A Strange Game


Often times while reading Carlos Ruiz Zafón‘s novel The Angel’s Game, I often had moments where I said to myself, “what even is this book?” But absolutely not in a bad way–I really enjoyed it!

The Angel’s Game follows David Martín, a writer who starts in journalism (hey, same!) and ends up writing a thriller story in serial form. After some success, he signs a contract with a publishing house, who kinda sucks his soul away. While writing for them, he meets the mysterious Andreas Corelli, or “the boss,” who wants him to write…a religion. It’s all very complicated and dark, with questions abounding and secret plots being spun.

It’s captivating, but there’s a lot going on, so hang tight!

From the get-go, it’s fairly clear that things are not what they seem in Martín’s Barcelona. When he goes to a cabaret only to go back and see that it’s been burned down, that should have been his first red flag. The fact that everyone’s afraid of “the tower house” and advises him against renting it–because it’s haunted and the former owner died under strange circumstances (involving fire, depending on who you ask)–should have been another red flag. The mysterious publisher, who no one has heard of, only to find out later that his publishing house burned down, should have been a red flag too! There’s a major fire motif throughout the book, and while some of it seems to be destructive, it also seems…purifying?

Anywho, things get more interesting when Martín ends up with an assistant, Isabella–not going to lie, I thought maybe she’d help him get over his unrequited love. The story takes a bit of a turn, rather than Martín simply ignoring all these crazy happenings in town and being utterly consumed by his writing, he starts to develop a more complex personality. He’s still selfish, but he grows a bit, he becomes a little more aware, he doubts the boss and what he’s really after. I would go so far as to say that Isabella’s pig-headedness is what leads Martín to uncover the complicated past of the tower house, its former owner, and this just really bizarre underworld.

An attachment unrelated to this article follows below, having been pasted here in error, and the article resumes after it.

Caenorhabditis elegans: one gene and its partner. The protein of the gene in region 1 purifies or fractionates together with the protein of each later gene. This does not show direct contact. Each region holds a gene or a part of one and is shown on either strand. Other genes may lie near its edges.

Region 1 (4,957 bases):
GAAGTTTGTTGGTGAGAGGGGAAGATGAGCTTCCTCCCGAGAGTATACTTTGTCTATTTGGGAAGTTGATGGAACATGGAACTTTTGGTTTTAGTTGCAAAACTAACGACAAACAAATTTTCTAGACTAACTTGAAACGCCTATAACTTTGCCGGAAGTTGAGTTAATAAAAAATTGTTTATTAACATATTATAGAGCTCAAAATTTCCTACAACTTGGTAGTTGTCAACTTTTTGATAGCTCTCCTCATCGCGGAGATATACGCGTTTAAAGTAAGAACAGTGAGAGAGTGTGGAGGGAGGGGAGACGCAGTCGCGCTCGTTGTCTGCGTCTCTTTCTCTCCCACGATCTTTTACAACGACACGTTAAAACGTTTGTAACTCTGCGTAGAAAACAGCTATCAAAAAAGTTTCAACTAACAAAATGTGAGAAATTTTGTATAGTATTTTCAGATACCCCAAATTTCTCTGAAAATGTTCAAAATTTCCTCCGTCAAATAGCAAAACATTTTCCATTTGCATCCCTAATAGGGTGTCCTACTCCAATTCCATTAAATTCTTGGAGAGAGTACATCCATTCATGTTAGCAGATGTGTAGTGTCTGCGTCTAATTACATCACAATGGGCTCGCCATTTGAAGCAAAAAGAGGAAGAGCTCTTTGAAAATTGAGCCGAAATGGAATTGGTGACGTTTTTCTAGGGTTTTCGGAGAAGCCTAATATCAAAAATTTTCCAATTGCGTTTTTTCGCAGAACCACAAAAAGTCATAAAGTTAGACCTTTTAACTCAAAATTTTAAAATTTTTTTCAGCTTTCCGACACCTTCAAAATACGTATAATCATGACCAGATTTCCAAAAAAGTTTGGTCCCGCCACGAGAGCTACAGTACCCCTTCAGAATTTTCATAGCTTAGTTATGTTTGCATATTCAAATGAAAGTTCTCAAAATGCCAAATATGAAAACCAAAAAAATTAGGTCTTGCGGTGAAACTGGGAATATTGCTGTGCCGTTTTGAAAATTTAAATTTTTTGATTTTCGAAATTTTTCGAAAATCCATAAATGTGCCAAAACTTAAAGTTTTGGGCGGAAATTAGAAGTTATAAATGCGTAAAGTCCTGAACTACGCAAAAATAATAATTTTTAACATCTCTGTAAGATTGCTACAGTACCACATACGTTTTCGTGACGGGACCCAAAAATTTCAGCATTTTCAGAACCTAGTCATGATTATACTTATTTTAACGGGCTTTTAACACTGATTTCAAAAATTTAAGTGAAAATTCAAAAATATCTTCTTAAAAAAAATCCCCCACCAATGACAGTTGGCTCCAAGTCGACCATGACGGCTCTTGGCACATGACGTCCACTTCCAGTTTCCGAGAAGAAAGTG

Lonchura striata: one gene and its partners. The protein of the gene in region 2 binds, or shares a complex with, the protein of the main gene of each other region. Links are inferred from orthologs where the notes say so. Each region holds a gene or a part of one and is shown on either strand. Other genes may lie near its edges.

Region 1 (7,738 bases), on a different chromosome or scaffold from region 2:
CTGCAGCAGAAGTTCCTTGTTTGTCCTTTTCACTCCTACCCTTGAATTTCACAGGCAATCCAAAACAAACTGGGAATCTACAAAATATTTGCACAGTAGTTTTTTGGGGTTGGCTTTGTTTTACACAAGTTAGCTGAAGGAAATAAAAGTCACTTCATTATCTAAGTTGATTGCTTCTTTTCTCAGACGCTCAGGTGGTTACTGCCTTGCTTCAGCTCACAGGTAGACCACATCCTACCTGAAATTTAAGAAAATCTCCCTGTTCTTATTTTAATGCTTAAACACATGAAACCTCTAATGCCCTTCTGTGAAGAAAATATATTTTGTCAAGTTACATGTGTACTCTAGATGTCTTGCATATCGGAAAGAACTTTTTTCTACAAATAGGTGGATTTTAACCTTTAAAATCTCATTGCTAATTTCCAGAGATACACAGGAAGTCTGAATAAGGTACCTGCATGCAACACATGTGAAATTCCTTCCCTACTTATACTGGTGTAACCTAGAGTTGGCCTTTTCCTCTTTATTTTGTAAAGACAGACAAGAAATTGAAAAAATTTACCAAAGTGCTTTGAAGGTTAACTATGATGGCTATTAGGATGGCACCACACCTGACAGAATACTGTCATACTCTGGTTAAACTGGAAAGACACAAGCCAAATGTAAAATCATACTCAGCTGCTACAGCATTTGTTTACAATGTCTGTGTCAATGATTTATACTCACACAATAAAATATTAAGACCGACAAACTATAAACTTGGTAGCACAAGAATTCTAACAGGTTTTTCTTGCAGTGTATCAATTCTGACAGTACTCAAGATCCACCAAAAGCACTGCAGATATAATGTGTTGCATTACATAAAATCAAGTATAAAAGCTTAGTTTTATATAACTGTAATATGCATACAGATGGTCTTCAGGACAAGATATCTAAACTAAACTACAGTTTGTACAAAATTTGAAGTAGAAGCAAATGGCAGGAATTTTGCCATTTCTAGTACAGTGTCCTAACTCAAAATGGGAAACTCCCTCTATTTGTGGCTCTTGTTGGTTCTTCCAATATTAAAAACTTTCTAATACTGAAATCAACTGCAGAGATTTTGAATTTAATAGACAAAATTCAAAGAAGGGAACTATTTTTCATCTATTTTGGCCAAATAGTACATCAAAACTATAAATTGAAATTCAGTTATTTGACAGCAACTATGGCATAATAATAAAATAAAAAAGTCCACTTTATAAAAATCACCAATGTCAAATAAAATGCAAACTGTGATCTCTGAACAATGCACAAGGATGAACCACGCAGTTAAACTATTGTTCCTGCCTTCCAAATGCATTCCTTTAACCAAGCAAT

I’m really struggling to not give away too much of the plot–The Angel’s Game is a beautifully complicated and captivating story that you just need to read. Ruiz Zafón excels at description and dialogue; he knows when to show and when to tell. I loved that the story was told from first person because he knows how to make you really feel like you’re in Martín’s shoes–you feel his curiosity, his fear, his sorrow. Somehow, even though an omniscient narrator would be nice (Corelli kind of deserves a book all of his own–who is he?!), the first person perspective is perfect because it lets Ruiz Zafón drag you along through this crazy ride.

Perhaps my only minor gripe is that the first part of the book is just so much exposition. It’s definitely interesting, you want to know how it was that Martín was able to go to a cabaret, only to be told, days later, that the place burned down years ago. But I didn’t need to know that every time people saw him, they were concerned for his health. There were just a few spots that seemed extra slow compared to the fast paced second and third (especially) parts of the book; or even the incredibly engaging scenes sprinkled throughout.

I loved the characters and while there was certainly a lot happening in the plot, I thought it was incredibly well thought out and captivating. Ruiz Zafón definitely forces readers to ask questions, and it makes the story that much better. Finally, what makes this novel really great is that it has the ability to appeal to so many readers–there’s some romance, drama, obviously mystery, and for my friends in the writing community (of Twitter and beyond), it’s very meta. You can feel how much Martín loves literature, and especially writing it; so, there’s that little personal touch that was just *chef’s kiss* perfecto! (Plus the book just reinforced my want…no need…to go to Spain, so whenever a book does that, imho, it’s a keeper!)

That’s all I’ve got for now! I’ll be taking August off of reviews, but I might treat y’all to a poem or something, so keep your eyes peeled. I’ll be back in September, so don’t worry. 🙂

Happy Reading!


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